I had a goal to hit a certain number of balls everyday and I did not let anything to stand between me and my goal. When I started my business, I used the same strategy. When I didn’t feel like showing up, I would show up anyway and perform my daily operational tasks. It didn’t matter how I felt or all the excuses that were going through my head. 

Self-discipline is one of the most important and useful skills any business can possess. Self-discipline will help you gain self control. It will give you the power to stick to your primary decisions and follow through, no matter what. This skill will enable you to persevere with your plans until you’re through with them. 

You Have To Hustle Every Day 

It goes without saying that hustle is like the fuel of your car. If you don’t hustle, you are not going to move your vehicle anywhere. 

I didn’t know the power of hustle until I experienced its importance. When I first opened my business, I thought customers would just start flying into the store without realizing that, just because you have a nice restaurant, doesn’t mean everyone wants to come in and spend money. You have to actually go out and market your business in your town, which requires you to go from business to business, put up flyers, join the chamber of commerce, and promote through their events. Set up catering deals with schools and corporations. Do what you can, and then do a little more. Then, do just a bit more than that.

If you don’t hustle and shove your business in everyone’s face, no one is going to know about you. It goes for every other business out there, as well. If you are selling on the phone, you better be dialing up more numbers, daily. If you are a car salesman, you should not be inside in a nice cool office, waiting for sales to come to you.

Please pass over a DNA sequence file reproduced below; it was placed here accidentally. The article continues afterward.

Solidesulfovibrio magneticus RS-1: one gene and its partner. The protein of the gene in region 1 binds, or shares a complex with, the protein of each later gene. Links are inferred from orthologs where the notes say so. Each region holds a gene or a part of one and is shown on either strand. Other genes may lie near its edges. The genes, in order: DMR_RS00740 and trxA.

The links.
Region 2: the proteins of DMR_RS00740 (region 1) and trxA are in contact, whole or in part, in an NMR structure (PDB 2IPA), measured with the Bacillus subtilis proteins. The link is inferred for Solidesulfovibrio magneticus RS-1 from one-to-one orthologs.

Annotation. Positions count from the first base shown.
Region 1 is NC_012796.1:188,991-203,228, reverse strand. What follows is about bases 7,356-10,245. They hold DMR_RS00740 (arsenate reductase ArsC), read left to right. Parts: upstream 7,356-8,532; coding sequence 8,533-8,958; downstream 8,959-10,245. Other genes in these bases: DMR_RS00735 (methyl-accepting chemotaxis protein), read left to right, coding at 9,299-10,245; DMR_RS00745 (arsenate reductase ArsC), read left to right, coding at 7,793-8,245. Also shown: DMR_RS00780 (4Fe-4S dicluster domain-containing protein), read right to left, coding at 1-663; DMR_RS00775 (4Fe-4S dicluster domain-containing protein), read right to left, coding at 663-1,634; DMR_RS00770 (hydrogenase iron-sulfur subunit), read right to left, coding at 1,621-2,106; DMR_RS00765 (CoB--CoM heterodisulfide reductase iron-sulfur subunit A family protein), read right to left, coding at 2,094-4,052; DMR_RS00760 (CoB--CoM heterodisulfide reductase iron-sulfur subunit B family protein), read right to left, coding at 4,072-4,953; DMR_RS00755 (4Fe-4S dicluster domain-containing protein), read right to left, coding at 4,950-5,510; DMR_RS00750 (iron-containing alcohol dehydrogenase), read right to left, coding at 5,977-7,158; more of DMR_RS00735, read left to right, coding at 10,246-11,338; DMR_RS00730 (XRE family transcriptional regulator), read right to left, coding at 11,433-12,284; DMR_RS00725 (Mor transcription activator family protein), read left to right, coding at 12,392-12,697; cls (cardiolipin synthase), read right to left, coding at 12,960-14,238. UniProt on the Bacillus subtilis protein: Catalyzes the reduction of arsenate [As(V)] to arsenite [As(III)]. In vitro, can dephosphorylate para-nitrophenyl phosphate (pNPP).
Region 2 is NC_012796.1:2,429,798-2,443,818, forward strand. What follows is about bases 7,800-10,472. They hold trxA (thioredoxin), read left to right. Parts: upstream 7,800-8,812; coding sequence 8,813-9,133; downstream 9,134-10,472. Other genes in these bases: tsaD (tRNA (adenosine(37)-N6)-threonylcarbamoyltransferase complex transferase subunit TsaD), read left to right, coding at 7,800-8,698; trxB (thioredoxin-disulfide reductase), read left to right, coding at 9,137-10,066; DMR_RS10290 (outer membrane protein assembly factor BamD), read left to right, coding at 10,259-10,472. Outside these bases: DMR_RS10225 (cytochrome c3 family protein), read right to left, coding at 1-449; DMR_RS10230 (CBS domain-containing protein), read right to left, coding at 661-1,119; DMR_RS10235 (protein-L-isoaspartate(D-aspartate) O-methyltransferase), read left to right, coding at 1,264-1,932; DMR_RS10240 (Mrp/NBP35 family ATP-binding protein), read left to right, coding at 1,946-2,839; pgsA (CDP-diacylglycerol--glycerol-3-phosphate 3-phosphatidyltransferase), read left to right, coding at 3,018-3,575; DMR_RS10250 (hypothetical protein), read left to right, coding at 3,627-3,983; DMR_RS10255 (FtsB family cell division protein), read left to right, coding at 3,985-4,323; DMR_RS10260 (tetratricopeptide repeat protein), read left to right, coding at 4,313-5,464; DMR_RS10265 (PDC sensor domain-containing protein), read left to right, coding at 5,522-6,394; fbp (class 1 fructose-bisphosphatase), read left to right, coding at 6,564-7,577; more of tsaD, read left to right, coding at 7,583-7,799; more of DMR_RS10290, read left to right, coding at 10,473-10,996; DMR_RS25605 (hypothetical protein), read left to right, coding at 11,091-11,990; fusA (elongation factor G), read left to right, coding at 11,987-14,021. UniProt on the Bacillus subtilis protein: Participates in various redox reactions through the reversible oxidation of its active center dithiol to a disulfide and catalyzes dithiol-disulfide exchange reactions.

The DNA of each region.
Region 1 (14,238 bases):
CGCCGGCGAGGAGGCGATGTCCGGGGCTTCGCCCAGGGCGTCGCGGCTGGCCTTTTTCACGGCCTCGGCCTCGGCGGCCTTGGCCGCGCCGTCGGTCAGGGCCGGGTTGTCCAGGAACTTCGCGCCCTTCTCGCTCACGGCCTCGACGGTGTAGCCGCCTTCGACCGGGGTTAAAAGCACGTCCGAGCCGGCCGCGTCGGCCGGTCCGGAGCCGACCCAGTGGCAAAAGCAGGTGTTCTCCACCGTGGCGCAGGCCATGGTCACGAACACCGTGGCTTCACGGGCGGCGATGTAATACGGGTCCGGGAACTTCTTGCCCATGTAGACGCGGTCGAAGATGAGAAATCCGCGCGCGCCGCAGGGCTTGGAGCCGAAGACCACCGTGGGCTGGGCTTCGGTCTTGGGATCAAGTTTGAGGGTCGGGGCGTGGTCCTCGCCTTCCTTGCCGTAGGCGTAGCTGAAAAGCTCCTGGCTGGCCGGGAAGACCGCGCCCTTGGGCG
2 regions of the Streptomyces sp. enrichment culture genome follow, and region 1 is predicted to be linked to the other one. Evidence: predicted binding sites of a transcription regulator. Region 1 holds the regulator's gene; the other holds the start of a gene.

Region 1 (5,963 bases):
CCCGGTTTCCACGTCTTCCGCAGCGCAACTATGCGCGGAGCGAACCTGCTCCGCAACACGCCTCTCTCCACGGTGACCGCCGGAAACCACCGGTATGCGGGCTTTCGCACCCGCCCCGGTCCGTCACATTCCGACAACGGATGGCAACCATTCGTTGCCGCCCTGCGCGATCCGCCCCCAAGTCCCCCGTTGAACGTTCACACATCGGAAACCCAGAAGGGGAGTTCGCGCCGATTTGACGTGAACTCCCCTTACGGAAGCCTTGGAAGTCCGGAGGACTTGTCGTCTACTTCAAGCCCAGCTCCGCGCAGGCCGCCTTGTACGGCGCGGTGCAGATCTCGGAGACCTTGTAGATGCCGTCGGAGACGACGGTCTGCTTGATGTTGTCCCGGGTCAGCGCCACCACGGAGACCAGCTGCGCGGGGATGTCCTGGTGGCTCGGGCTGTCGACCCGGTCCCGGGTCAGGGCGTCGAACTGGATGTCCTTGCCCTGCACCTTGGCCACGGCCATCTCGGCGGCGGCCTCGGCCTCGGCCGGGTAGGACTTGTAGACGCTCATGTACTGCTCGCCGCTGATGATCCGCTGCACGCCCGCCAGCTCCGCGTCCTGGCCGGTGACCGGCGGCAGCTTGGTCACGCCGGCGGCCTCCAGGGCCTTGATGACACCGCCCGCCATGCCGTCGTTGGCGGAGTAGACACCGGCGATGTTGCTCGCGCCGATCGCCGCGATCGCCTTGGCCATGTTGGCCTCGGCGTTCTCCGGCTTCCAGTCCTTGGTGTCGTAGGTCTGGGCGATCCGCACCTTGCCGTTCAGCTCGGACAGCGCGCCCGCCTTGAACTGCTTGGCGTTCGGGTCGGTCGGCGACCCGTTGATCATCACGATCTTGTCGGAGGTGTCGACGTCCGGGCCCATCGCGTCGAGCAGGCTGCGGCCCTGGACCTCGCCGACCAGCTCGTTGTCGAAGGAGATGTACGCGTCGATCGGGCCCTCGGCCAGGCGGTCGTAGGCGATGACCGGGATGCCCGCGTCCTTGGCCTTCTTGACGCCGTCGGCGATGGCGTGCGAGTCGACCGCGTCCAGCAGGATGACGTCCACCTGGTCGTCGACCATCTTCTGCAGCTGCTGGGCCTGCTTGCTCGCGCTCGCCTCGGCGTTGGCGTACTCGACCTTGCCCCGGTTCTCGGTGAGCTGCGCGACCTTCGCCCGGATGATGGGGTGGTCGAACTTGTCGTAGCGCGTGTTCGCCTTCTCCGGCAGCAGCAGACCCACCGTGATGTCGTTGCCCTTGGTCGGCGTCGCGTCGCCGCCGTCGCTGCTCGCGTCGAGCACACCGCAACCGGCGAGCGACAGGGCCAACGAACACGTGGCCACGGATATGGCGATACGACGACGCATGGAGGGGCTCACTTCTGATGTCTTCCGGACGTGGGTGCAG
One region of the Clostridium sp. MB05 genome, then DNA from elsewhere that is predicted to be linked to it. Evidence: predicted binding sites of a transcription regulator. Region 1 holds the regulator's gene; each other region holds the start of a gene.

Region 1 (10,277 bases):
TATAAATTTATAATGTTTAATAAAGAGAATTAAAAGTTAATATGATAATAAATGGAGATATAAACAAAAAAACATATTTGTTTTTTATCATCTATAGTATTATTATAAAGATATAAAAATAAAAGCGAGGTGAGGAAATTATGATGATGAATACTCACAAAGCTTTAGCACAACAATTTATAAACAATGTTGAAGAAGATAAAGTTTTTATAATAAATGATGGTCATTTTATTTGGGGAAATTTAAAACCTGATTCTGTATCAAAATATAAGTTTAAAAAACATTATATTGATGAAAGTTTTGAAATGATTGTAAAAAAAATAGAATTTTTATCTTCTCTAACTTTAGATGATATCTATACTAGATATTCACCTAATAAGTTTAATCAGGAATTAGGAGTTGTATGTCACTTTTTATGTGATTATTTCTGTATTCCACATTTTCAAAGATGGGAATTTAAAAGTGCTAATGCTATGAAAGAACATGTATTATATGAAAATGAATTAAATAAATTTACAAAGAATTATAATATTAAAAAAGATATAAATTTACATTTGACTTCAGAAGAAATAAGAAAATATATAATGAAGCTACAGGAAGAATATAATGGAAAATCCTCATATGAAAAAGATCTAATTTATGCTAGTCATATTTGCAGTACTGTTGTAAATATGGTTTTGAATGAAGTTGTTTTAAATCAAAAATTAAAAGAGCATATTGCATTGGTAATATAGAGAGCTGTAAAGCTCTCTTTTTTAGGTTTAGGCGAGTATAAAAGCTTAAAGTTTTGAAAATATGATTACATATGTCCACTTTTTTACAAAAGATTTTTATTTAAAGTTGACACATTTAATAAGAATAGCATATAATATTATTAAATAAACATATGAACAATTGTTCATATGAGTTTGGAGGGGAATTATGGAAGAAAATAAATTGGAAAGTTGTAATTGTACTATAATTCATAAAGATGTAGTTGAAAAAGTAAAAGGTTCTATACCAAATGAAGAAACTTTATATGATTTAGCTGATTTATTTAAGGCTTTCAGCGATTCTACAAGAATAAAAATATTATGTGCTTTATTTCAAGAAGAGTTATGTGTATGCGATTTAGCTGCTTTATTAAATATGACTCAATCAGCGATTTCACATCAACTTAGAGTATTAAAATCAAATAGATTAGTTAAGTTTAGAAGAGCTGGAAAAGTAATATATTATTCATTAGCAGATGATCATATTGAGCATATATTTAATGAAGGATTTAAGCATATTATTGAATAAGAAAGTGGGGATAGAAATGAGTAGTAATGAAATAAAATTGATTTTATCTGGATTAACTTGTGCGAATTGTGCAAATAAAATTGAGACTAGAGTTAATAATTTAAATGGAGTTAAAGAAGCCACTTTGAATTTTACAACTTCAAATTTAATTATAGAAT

You should be out there, in the hot parking lot, outside all of the doors, on the phone all day, watching for opportunities like a hawk. That’s the secret.

Things Can Get Lonely 

One of the most difficult aspects of running your own business is that things can get lonely. This is predictable, since you are fully focused on operating your business. Although I managed to build a strong network of business owners (95% at a time), I was alone and with myself most of the day. 

I was always surrounded by many friends. This made it difficult to learn to be alone. Learning this strengthened and upgraded me as a businessman. I suggest you not depend on those around you for company and learn to be alone because, only then will you gain the true power to pilot a success story.

Don’t Be Afraid To Take Risks

One of the things entrepreneurs fail to learn most often is the subtle art of risk-taking. I wasn’t always the risk taker. I was more of a safe player. But, in business, playing safe will only limit you. 

The risk I am talking about here is not being stupid or uncalculated, but being too carefully evaluated or calculated. Mastering this type of action can help you grow your business, tremendously. If you don’t take risks on the other hand, you aren’t going to be able to achieve higher levels of success.  

Consistency Is Key To Success

No matter what you are doing, consistency is the key to every success story. It is the final piece of the puzzle that bridges the gap. Even the most powerful business infrastructures will fail without consistency. 

Throughout my life, I’ve always stayed consistent. If you want to achieve anything of value, the hard work is essential, of course. But hard, consistent work is what builds a true business. 

If you don’t take consistent action on a daily basis, you will have a difficult time achieving your goals. If you say you are going to do something, make sure you do it.